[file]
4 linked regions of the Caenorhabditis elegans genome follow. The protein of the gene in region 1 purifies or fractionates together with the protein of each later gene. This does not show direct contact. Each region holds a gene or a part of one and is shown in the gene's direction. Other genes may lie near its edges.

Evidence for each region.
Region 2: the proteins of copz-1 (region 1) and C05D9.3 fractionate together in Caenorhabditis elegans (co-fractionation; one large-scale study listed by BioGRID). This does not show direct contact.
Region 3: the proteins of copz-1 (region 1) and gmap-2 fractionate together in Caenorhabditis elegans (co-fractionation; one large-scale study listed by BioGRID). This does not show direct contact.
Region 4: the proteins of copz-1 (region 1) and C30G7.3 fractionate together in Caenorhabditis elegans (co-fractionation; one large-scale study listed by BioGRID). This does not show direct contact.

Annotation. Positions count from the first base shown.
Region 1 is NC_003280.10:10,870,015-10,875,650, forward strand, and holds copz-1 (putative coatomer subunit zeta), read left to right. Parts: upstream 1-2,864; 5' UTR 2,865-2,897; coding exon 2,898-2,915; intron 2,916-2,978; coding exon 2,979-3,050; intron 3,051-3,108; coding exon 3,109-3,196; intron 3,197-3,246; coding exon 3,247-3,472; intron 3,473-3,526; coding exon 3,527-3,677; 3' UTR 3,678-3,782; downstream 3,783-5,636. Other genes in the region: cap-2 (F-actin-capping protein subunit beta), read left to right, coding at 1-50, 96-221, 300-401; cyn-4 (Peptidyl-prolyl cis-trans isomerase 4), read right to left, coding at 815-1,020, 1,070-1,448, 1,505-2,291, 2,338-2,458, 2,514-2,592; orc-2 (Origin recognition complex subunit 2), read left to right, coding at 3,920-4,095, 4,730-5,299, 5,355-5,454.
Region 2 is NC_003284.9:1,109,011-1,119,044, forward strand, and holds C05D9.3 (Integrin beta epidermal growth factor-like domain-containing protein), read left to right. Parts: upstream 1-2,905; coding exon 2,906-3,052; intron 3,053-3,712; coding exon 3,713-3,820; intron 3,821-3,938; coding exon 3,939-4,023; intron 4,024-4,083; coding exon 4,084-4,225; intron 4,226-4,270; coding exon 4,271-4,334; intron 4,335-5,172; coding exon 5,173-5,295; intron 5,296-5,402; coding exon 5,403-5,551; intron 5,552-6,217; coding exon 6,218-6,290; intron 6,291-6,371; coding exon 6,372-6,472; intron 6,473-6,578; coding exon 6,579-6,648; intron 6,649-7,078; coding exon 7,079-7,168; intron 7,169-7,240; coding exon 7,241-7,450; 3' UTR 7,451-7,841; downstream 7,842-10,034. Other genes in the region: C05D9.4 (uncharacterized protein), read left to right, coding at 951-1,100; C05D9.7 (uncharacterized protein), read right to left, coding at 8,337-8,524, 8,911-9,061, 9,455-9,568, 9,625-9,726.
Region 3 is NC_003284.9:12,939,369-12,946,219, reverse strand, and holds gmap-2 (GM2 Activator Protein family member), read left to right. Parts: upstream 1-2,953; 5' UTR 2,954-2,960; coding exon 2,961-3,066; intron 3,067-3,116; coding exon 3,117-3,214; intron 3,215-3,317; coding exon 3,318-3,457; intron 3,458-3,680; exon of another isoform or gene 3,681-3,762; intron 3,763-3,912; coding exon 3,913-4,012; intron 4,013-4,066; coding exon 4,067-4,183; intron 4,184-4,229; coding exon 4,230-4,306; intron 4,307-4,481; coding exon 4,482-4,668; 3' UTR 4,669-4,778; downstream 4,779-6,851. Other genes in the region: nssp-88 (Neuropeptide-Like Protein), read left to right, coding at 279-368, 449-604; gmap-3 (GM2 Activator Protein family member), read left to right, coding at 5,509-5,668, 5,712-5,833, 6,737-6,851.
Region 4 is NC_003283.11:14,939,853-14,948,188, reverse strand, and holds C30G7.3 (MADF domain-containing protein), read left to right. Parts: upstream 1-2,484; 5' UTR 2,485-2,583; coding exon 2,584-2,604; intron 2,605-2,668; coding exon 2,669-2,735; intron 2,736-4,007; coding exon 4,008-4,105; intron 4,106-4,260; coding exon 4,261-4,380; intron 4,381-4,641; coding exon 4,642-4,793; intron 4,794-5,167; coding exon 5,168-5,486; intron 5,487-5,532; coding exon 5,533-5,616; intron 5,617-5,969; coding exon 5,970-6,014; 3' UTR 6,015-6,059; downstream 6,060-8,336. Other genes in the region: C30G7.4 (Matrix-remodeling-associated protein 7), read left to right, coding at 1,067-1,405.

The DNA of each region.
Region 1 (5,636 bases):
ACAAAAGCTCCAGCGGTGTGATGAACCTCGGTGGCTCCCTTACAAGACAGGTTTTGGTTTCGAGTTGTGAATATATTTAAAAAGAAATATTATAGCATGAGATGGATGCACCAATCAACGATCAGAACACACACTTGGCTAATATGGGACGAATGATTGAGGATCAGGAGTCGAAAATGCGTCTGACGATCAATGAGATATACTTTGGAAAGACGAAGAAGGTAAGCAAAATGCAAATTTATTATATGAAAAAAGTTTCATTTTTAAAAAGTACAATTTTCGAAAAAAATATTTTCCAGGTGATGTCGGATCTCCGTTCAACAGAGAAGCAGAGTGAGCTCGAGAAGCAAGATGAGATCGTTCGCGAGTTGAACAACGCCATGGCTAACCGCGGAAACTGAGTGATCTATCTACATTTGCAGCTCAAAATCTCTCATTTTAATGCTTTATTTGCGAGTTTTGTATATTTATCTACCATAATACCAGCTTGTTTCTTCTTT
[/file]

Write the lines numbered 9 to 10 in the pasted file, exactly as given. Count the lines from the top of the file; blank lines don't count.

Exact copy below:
Region 3 is NC_003284.9:12,939,369-12,946,219, reverse strand, and holds gmap-2 (GM2 Activator Protein family member), read left to right. Parts: upstream 1-2,953; 5' UTR 2,954-2,960; coding exon 2,961-3,066; intron 3,067-3,116; coding exon 3,117-3,214; intron 3,215-3,317; coding exon 3,318-3,457; intron 3,458-3,680; exon of another isoform or gene 3,681-3,762; intron 3,763-3,912; coding exon 3,913-4,012; intron 4,013-4,066; coding exon 4,067-4,183; intron 4,184-4,229; coding exon 4,230-4,306; intron 4,307-4,481; coding exon 4,482-4,668; 3' UTR 4,669-4,778; downstream 4,779-6,851. Other genes in the region: nssp-88 (Neuropeptide-Like Protein), read left to right, coding at 279-368, 449-604; gmap-3 (GM2 Activator Protein family member), read left to right, coding at 5,509-5,668, 5,712-5,833, 6,737-6,851.
Region 4 is NC_003283.11:14,939,853-14,948,188, reverse strand, and holds C30G7.3 (MADF domain-containing protein), read left to right. Parts: upstream 1-2,484; 5' UTR 2,485-2,583; coding exon 2,584-2,604; intron 2,605-2,668; coding exon 2,669-2,735; intron 2,736-4,007; coding exon 4,008-4,105; intron 4,106-4,260; coding exon 4,261-4,380; intron 4,381-4,641; coding exon 4,642-4,793; intron 4,794-5,167; coding exon 5,168-5,486; intron 5,487-5,532; coding exon 5,533-5,616; intron 5,617-5,969; coding exon 5,970-6,014; 3' UTR 6,015-6,059; downstream 6,060-8,336. Other genes in the region: C30G7.4 (Matrix-remodeling-associated protein 7), read left to right, coding at 1,067-1,405.